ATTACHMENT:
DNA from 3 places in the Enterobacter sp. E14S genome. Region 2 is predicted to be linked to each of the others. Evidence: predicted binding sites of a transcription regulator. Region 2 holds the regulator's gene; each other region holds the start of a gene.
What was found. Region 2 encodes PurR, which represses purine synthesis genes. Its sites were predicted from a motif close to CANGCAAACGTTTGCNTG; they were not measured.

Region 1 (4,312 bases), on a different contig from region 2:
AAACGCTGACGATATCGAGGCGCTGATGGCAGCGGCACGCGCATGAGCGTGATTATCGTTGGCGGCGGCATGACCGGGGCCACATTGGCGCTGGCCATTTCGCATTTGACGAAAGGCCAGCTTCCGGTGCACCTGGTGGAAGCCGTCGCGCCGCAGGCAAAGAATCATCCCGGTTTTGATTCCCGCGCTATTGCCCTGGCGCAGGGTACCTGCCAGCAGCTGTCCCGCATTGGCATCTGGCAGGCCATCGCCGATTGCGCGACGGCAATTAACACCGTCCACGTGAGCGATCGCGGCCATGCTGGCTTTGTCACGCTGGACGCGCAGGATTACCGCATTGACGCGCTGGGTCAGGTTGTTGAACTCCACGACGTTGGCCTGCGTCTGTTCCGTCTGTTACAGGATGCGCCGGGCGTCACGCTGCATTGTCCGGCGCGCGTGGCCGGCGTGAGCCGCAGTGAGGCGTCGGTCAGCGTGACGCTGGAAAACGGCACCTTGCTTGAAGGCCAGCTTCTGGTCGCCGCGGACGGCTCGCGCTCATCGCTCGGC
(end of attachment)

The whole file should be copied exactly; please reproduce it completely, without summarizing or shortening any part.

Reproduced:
DNA from 3 places in the Enterobacter sp. E14S genome. Region 2 is predicted to be linked to each of the others. Evidence: predicted binding sites of a transcription regulator. Region 2 holds the regulator's gene; each other region holds the start of a gene.
What was found. Region 2 encodes PurR, which represses purine synthesis genes. Its sites were predicted from a motif close to CANGCAAACGTTTGCNTG; they were not measured.

Region 1 (4,312 bases), on a different contig from region 2:
AAACGCTGACGATATCGAGGCGCTGATGGCAGCGGCACGCGCATGAGCGTGATTATCGTTGGCGGCGGCATGACCGGGGCCACATTGGCGCTGGCCATTTCGCATTTGACGAAAGGCCAGCTTCCGGTGCACCTGGTGGAAGCCGTCGCGCCGCAGGCAAAGAATCATCCCGGTTTTGATTCCCGCGCTATTGCCCTGGCGCAGGGTACCTGCCAGCAGCTGTCCCGCATTGGCATCTGGCAGGCCATCGCCGATTGCGCGACGGCAATTAACACCGTCCACGTGAGCGATCGCGGCCATGCTGGCTTTGTCACGCTGGACGCGCAGGATTACCGCATTGACGCGCTGGGTCAGGTTGTTGAACTCCACGACGTTGGCCTGCGTCTGTTCCGTCTGTTACAGGATGCGCCGGGCGTCACGCTGCATTGTCCGGCGCGCGTGGCCGGCGTGAGCCGCAGTGAGGCGTCGGTCAGCGTGACGCTGGAAAACGGCACCTTGCTTGAAGGCCAGCTTCTGGTCGCCGCGGACGGCTCGCGCTCATCGCTCGGC